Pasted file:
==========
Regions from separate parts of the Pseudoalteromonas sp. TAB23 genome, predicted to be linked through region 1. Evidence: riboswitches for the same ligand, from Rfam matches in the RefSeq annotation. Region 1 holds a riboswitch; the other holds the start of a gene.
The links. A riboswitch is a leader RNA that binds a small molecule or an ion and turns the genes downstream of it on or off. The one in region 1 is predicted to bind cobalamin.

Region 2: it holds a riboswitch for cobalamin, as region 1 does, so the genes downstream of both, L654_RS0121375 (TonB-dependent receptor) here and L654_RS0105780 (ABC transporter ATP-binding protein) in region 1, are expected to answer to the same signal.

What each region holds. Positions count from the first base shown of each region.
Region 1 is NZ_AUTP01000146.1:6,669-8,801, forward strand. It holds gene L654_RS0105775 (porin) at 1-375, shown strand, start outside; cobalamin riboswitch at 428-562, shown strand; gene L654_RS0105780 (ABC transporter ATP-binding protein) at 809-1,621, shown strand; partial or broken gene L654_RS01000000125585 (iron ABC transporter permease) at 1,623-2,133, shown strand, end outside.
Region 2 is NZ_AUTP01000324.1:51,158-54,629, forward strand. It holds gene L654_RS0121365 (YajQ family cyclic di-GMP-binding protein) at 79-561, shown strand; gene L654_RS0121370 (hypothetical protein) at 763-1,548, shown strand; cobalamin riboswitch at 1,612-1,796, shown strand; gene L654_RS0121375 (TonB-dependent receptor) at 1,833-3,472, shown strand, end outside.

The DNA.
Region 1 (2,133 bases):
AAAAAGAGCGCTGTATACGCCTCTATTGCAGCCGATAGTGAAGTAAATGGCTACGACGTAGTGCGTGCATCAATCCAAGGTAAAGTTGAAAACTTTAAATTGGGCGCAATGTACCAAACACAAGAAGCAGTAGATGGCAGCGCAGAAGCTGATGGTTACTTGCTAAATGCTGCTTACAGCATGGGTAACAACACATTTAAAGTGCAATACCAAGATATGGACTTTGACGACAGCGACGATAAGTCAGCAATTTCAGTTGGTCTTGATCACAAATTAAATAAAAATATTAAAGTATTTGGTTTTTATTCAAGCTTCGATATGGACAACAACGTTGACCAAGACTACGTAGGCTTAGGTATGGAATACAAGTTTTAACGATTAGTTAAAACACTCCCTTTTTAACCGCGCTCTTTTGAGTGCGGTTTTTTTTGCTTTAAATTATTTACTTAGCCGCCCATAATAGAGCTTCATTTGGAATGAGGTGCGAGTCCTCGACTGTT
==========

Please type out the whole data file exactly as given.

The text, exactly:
Regions from separate parts of the Pseudoalteromonas sp. TAB23 genome, predicted to be linked through region 1. Evidence: riboswitches for the same ligand, from Rfam matches in the RefSeq annotation. Region 1 holds a riboswitch; the other holds the start of a gene.
The links. A riboswitch is a leader RNA that binds a small molecule or an ion and turns the genes downstream of it on or off. The one in region 1 is predicted to bind cobalamin.

Region 2: it holds a riboswitch for cobalamin, as region 1 does, so the genes downstream of both, L654_RS0121375 (TonB-dependent receptor) here and L654_RS0105780 (ABC transporter ATP-binding protein) in region 1, are expected to answer to the same signal.

What each region holds. Positions count from the first base shown of each region.
Region 1 is NZ_AUTP01000146.1:6,669-8,801, forward strand. It holds gene L654_RS0105775 (porin) at 1-375, shown strand, start outside; cobalamin riboswitch at 428-562, shown strand; gene L654_RS0105780 (ABC transporter ATP-binding protein) at 809-1,621, shown strand; partial or broken gene L654_RS01000000125585 (iron ABC transporter permease) at 1,623-2,133, shown strand, end outside.
Region 2 is NZ_AUTP01000324.1:51,158-54,629, forward strand. It holds gene L654_RS0121365 (YajQ family cyclic di-GMP-binding protein) at 79-561, shown strand; gene L654_RS0121370 (hypothetical protein) at 763-1,548, shown strand; cobalamin riboswitch at 1,612-1,796, shown strand; gene L654_RS0121375 (TonB-dependent receptor) at 1,833-3,472, shown strand, end outside.

The DNA.
Region 1 (2,133 bases):
AAAAAGAGCGCTGTATACGCCTCTATTGCAGCCGATAGTGAAGTAAATGGCTACGACGTAGTGCGTGCATCAATCCAAGGTAAAGTTGAAAACTTTAAATTGGGCGCAATGTACCAAACACAAGAAGCAGTAGATGGCAGCGCAGAAGCTGATGGTTACTTGCTAAATGCTGCTTACAGCATGGGTAACAACACATTTAAAGTGCAATACCAAGATATGGACTTTGACGACAGCGACGATAAGTCAGCAATTTCAGTTGGTCTTGATCACAAATTAAATAAAAATATTAAAGTATTTGGTTTTTATTCAAGCTTCGATATGGACAACAACGTTGACCAAGACTACGTAGGCTTAGGTATGGAATACAAGTTTTAACGATTAGTTAAAACACTCCCTTTTTAACCGCGCTCTTTTGAGTGCGGTTTTTTTTGCTTTAAATTATTTACTTAGCCGCCCATAATAGAGCTTCATTTGGAATGAGGTGCGAGTCCTCGACTGTT